The plot in School’s Out Forever hits rather close to home: a virus suddenly spreads across the globe, causing death, hysteria, distrust, fear and anger. Based on the novel by Scott K. Andrews and filmed in 2019, the film, written and directed by Oliver Milburn and produced by Emma Biggins, follows protagonist Lee Keegan (Oscar Kennedy), an egotistical private school teenager with a knack for getting in trouble; the opening sequence sees him pulling off a stunt and subsequently facing the ultimate repercussion from the unforgiving Headmaster: expulsion.
Shortly thereafter, we find that some time has passed, but exactly how much time is unclear. Enough, it seems, for Lee to be entirely desensitized to the discovery of a bloody corpse at the end of his driveway, as he barely gives it a second glance. The virus, seemingly showing little mercy to most of society, has spared our protagonist. The reason for this will soon be revealed in a phone call from his mother who instructs him to seek shelter at his private school (her son’s expulsion remains unknown to her) until she can come for him.
The remainder of the film follows Lee as he returns to his school and joins his best friend, nicknamed “Mack” (Liam Lau Fernandez), the nurse (Jasmine Blackborow), a teacher (Alex Macqueen) and a group of students in discussing the impact of the virus and how to stay alive. It does not take long for an opposing group of survivors to enter the school grounds and for a deadly fight to take place, the consequence of which sets the ball rolling for the remainder of the film’s events and climax.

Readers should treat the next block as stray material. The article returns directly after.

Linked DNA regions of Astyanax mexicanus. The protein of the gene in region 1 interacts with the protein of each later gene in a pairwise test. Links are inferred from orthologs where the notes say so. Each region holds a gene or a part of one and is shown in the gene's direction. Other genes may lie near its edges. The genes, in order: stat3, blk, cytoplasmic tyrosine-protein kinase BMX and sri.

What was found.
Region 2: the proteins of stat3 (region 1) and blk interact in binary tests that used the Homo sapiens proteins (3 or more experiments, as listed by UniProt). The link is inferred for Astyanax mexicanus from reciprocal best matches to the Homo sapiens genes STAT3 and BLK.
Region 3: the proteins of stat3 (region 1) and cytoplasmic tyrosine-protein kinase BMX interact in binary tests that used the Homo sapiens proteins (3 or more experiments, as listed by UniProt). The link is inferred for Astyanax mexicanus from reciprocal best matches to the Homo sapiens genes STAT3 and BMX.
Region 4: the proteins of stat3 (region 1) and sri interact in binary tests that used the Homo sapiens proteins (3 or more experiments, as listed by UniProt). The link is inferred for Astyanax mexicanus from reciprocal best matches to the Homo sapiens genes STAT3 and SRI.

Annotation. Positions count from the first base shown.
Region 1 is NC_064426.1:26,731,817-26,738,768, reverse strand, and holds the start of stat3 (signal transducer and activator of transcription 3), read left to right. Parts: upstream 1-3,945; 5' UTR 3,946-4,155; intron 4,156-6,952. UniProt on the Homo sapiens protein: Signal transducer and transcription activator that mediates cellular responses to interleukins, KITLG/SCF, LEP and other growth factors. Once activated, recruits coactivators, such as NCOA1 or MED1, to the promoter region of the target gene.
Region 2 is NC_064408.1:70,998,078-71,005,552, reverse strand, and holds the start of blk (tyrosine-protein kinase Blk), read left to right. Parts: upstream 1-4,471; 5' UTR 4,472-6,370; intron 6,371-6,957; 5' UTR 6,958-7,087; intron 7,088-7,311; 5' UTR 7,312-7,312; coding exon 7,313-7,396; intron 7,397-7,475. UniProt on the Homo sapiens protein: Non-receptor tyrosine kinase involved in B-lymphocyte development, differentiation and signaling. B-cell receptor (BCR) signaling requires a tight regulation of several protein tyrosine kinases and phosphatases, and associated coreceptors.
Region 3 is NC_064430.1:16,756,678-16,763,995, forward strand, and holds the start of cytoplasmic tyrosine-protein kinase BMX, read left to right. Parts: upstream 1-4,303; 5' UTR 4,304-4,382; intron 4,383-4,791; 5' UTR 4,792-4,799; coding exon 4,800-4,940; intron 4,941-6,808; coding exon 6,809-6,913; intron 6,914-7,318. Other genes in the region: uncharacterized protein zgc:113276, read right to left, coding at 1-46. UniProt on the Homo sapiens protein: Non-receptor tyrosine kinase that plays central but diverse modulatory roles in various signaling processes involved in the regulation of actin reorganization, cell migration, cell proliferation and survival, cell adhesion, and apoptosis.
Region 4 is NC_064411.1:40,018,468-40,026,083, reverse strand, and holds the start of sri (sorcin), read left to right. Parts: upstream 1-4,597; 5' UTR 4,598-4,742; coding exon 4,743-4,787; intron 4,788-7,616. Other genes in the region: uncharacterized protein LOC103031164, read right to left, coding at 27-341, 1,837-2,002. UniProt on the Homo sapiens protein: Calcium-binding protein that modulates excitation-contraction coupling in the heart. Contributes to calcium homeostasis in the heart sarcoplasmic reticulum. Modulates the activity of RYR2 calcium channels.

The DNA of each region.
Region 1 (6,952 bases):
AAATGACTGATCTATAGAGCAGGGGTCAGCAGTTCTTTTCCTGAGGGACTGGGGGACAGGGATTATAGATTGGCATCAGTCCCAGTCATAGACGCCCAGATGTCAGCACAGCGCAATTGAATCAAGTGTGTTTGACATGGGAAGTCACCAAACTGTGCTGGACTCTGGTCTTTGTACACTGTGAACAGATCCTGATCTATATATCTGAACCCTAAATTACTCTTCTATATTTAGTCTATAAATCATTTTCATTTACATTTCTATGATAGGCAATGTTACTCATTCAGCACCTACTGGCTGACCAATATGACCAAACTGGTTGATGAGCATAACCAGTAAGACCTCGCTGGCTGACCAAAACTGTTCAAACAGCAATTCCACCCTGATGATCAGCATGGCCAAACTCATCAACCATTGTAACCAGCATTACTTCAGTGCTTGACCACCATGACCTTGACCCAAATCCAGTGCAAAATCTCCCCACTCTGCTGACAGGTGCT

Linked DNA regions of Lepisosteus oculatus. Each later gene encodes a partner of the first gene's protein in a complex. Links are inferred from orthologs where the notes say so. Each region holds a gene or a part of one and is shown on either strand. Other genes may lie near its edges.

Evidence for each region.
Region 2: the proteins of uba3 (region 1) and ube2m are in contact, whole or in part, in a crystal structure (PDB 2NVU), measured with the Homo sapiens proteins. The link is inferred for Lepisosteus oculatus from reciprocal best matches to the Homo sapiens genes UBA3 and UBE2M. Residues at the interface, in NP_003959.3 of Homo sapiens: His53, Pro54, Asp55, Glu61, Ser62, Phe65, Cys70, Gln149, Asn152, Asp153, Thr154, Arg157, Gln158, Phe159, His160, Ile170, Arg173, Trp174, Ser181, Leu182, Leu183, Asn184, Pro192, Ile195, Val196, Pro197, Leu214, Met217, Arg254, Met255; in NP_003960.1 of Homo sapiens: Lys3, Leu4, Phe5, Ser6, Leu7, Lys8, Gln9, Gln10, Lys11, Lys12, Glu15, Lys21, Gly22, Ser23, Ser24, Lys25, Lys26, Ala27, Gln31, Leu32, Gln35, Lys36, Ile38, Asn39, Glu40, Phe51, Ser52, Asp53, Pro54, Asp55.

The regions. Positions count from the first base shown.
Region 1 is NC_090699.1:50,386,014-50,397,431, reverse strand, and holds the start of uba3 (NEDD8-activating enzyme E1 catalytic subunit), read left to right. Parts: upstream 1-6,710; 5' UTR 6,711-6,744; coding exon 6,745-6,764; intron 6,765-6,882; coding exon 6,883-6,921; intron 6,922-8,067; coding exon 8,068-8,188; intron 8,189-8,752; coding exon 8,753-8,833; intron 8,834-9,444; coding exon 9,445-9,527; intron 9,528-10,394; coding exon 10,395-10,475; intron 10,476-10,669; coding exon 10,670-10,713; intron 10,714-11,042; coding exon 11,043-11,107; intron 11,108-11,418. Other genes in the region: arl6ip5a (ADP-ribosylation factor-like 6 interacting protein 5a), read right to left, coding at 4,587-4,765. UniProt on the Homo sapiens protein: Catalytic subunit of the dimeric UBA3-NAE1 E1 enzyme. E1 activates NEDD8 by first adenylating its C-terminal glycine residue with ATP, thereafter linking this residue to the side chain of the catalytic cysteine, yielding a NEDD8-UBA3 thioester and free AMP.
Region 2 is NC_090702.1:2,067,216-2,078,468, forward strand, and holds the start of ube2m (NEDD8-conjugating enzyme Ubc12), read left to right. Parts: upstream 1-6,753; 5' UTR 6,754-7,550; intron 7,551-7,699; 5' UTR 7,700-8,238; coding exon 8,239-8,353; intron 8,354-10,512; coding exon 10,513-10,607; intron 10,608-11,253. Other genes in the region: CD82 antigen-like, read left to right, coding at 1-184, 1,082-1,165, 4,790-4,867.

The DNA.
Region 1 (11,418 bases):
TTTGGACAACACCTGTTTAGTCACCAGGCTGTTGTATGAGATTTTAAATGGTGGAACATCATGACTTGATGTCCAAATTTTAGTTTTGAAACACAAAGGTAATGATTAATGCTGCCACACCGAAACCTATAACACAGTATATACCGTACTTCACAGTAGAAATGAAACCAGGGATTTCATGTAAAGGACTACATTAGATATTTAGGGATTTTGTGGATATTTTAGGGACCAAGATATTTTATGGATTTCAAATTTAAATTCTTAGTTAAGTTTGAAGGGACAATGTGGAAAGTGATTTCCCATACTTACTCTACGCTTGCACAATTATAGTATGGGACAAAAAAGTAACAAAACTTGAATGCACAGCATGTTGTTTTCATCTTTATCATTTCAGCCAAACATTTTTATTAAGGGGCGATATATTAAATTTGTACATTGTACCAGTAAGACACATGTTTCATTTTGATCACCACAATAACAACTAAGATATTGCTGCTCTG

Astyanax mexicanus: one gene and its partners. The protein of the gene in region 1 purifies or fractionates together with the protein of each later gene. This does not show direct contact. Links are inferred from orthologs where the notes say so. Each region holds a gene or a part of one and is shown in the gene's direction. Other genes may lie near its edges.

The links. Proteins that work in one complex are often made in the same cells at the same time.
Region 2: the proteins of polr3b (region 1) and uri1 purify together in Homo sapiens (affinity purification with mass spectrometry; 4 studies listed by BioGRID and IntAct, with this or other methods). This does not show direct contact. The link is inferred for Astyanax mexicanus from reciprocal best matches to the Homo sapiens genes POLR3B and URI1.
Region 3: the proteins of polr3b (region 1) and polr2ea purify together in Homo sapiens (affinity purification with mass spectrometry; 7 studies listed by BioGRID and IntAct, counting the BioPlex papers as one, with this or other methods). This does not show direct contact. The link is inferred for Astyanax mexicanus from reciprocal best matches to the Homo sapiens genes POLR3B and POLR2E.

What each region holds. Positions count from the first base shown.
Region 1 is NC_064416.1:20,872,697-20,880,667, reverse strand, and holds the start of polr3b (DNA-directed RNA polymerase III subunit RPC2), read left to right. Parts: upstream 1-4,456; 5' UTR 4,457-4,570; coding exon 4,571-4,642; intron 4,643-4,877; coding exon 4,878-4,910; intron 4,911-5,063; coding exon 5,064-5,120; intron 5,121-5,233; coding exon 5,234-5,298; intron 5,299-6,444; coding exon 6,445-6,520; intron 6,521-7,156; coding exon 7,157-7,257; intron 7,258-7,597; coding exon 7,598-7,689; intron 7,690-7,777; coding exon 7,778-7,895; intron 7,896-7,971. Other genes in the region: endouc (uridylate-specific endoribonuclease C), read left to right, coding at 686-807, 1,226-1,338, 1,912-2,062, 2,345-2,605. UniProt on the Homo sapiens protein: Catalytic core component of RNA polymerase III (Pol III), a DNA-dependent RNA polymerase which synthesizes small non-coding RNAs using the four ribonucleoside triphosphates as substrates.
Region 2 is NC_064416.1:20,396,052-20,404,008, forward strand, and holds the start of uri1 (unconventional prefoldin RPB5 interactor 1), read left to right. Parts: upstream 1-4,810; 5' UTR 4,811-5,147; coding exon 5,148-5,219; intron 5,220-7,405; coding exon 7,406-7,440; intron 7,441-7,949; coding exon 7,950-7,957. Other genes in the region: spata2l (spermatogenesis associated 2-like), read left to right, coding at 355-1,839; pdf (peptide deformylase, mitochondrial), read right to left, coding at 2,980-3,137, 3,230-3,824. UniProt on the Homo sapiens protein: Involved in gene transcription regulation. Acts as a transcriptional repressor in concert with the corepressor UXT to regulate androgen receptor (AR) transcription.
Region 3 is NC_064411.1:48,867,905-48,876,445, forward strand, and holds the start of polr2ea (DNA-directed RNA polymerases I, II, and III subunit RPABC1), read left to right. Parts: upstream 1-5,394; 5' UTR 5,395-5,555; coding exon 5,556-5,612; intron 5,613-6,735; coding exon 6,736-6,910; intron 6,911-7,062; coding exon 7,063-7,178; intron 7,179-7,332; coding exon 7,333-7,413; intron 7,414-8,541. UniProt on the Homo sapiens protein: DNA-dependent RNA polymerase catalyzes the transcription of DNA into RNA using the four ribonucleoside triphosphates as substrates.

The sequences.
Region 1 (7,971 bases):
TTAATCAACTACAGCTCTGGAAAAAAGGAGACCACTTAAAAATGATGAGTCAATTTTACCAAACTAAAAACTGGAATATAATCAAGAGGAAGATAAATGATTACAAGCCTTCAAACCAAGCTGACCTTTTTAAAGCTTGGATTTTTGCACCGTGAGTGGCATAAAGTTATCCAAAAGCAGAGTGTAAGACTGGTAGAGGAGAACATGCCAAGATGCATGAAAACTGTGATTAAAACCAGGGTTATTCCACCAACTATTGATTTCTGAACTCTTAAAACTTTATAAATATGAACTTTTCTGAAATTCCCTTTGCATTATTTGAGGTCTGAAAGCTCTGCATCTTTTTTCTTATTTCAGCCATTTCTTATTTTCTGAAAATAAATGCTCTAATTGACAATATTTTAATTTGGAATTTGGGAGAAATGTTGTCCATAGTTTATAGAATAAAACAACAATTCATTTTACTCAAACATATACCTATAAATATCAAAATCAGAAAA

What could have been an interesting study on the rapid breakdown of society at-large in an apocalyptic event and how a group of survivors bands together to create a functioning mini society, instead gets lost to grotesque imagery, underdeveloped plotlines, and an inexplicable, total personality shift in one of the central characters seemingly within hours. While such circumstances would certainly challenge even the most stoic of personalities, witnessing a 180-degree change in this character seemingly overnight that came with gut-wrenching repercussions is, overall, unbelievable.
As the film’s climax nears, a character waxes poetic largely by way of voiceover that the breakdown of society was long overdue, insinuating the virus was merely the straw that broke the camel’s back, stating that with apparent modern issues such as “franchised bakeries, we were heading for a collapse one way or another.” This kind of sentiment feels a bit too relevant as we witness, in the real world’s pandemic, the closures of independent shops while large chains chug along seemingly unaffected.
The film’s score is well done, especially when old-fashioned tunes are juxtaposed with characters making horrifying discoveries or decisions; the light-hearted crooning playing over terrifying images helps create discomfort and anxiety in the viewer. Similarly, fight scenes are well-executed, and are also often graphic (sometimes unnecessarily so).
In all, School’s Out Forever does not quite know what point it is trying to make, but it still works as an escapist film that does not require too much deep thought or analysis (as long as the viewer separates the subject matter from the very real ongoing worldwide events). An exasperated Mack asks of his group at one point: “Can everyone please stop pretending things are going back to normal?”
There is always hope, Mack, as the film’s hastily-assembled final act shows us. There is always hope, and that, perhaps, is the greatest takeaway from School’s Out Forever.
sci-fi, Drama | UK, 2021 | 15 | Digital HD | 15th February 2021 (UK) / 12th April 2021 (DVD) | Rebellion |Dir.Oliver Milburn | Oscar Kennedy, Liam Lau Fernandez, Alex Macqueen, Samantha Bond, Jasmine Blackborow, Steve Oram, Anthony Head